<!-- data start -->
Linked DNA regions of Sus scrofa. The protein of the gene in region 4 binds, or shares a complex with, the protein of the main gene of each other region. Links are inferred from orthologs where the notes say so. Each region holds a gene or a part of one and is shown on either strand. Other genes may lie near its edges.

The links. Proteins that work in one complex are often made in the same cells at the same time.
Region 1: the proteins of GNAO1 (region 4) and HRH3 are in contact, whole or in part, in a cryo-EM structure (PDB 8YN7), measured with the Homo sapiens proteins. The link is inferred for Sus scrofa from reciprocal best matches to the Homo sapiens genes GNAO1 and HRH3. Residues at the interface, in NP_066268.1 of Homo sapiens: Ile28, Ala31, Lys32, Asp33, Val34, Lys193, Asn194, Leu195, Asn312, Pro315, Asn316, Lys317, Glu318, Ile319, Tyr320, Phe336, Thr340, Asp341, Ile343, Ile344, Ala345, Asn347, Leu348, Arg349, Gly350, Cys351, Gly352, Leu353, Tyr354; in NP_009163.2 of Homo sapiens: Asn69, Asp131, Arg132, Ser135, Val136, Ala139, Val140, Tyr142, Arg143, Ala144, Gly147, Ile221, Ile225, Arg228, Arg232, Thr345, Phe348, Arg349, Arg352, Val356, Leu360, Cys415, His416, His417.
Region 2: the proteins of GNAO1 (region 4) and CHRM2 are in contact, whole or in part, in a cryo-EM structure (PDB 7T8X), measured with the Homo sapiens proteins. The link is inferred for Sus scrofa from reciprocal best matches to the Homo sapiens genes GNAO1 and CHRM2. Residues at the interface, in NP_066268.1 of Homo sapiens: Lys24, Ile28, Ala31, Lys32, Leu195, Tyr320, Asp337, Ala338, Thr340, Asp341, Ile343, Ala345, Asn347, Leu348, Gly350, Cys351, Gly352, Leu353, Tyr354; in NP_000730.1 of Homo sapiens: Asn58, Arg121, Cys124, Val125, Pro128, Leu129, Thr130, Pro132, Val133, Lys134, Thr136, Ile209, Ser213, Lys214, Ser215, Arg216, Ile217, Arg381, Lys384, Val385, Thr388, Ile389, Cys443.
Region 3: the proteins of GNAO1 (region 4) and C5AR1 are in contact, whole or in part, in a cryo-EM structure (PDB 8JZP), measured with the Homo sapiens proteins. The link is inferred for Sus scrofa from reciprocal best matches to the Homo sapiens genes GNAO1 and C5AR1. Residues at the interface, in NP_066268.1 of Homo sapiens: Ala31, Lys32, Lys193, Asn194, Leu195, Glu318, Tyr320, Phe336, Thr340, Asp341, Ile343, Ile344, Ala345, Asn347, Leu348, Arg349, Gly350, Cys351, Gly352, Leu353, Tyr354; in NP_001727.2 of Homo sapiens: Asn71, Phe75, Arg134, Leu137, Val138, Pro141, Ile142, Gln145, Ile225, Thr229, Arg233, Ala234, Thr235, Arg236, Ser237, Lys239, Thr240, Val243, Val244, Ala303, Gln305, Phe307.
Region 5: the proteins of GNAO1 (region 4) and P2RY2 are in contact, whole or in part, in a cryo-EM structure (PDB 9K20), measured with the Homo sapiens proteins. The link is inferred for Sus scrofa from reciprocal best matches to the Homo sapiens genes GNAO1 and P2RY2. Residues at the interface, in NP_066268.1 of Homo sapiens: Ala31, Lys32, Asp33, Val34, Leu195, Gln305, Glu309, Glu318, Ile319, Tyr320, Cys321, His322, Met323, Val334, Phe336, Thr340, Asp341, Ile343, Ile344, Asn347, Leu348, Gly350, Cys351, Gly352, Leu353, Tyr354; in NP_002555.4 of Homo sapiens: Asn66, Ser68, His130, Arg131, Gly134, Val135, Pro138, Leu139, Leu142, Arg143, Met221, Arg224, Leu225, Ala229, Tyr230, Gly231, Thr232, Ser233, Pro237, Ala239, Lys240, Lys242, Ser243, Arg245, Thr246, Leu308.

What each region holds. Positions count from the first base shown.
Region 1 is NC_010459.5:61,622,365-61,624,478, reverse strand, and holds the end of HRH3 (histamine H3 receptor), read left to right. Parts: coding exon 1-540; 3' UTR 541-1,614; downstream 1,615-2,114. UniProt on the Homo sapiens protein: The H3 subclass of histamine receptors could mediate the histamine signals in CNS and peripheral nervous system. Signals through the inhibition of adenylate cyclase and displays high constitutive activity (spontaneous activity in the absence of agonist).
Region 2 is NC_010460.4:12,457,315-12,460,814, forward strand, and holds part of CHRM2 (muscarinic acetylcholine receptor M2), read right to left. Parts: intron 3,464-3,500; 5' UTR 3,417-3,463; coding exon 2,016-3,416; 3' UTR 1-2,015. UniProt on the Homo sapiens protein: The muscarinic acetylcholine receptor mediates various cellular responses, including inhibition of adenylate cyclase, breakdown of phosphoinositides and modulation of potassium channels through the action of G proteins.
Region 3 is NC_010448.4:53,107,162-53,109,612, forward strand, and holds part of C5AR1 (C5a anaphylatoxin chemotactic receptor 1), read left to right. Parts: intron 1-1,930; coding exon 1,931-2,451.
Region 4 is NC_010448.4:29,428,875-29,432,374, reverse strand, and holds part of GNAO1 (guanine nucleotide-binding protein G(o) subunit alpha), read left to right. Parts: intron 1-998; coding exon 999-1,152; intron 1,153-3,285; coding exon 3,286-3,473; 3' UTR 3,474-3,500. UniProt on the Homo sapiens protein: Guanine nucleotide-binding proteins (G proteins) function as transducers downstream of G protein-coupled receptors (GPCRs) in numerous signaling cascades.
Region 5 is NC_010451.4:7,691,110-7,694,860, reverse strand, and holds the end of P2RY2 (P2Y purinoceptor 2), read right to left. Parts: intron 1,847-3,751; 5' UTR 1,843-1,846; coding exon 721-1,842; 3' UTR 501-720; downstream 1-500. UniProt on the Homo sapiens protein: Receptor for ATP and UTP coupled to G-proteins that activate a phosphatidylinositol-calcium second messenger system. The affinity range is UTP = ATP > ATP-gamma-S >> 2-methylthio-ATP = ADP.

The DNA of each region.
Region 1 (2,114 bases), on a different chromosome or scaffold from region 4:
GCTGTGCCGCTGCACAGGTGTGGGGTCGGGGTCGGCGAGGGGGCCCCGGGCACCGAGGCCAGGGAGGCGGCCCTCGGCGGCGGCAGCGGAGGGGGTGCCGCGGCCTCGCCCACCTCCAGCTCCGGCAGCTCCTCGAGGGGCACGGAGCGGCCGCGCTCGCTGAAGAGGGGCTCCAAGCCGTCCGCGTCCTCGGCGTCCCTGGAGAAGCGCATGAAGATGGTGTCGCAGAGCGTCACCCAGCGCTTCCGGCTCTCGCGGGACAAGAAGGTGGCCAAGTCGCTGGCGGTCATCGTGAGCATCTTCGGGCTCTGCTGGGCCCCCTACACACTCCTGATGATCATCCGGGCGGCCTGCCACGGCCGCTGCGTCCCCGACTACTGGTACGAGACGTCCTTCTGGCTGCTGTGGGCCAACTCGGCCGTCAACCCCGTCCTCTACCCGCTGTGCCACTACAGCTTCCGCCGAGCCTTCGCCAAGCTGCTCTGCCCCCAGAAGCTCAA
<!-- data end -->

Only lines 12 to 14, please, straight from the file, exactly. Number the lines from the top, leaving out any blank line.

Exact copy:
Region 5 is NC_010451.4:7,691,110-7,694,860, reverse strand, and holds the end of P2RY2 (P2Y purinoceptor 2), read right to left. Parts: intron 1,847-3,751; 5' UTR 1,843-1,846; coding exon 721-1,842; 3' UTR 501-720; downstream 1-500. UniProt on the Homo sapiens protein: Receptor for ATP and UTP coupled to G-proteins that activate a phosphatidylinositol-calcium second messenger system. The affinity range is UTP = ATP > ATP-gamma-S >> 2-methylthio-ATP = ADP.

The DNA of each region.
Region 1 (2,114 bases), on a different chromosome or scaffold from region 4: